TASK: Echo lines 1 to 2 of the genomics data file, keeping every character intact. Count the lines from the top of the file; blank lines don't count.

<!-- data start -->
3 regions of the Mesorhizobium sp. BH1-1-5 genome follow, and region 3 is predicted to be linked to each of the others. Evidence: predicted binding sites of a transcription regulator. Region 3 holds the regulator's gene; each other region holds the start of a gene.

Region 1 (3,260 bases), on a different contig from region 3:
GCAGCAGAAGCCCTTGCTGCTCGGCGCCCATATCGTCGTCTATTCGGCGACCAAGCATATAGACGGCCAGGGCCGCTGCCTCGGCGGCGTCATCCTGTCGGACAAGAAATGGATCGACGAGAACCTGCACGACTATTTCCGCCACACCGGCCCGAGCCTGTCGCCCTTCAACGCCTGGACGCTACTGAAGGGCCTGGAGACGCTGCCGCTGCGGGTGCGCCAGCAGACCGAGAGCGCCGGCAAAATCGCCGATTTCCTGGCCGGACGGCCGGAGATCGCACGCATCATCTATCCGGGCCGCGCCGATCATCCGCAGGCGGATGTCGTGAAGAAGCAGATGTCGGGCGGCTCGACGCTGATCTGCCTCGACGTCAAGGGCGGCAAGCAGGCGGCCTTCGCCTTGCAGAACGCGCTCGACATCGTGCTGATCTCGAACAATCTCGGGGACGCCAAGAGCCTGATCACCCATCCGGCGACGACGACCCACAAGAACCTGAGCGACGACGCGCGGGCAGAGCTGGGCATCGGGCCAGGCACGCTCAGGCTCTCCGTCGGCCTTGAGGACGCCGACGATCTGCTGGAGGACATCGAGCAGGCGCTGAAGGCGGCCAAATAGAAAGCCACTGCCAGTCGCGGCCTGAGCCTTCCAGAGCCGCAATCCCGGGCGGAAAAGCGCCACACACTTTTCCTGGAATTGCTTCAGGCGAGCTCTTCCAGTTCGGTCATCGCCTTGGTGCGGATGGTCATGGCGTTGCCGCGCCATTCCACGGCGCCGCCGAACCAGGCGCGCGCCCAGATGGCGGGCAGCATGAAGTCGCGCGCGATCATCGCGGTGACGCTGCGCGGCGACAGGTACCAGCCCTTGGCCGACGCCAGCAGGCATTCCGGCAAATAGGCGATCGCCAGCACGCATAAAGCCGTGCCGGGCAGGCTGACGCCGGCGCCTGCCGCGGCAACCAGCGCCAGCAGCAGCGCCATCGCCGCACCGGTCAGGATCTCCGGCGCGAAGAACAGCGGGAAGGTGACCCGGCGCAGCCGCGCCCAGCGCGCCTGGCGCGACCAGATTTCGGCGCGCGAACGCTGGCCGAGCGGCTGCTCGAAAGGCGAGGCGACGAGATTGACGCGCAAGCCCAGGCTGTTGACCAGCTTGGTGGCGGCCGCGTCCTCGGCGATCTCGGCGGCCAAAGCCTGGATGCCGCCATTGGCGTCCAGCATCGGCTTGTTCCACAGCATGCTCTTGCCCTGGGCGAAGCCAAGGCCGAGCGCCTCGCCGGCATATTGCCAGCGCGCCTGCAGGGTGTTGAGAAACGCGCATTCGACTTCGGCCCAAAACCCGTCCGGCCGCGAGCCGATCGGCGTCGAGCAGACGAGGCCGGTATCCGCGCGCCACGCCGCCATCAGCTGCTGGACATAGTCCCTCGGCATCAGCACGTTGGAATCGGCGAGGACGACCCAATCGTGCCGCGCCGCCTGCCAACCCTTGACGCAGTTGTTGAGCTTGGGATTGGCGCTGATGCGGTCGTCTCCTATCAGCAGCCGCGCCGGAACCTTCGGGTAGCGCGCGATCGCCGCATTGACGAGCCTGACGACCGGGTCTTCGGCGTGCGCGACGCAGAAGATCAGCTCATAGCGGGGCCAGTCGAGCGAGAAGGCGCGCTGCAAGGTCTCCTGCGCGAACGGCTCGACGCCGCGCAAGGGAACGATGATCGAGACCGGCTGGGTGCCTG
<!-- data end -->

3 regions of the Mesorhizobium sp. BH1-1-5 genome follow, and region 3 is predicted to be linked to each of the others. Evidence: predicted binding sites of a transcription regulator. Region 3 holds the regulator's gene; each other region holds the start of a gene.

Region 1 (3,260 bases), on a different contig from region 3: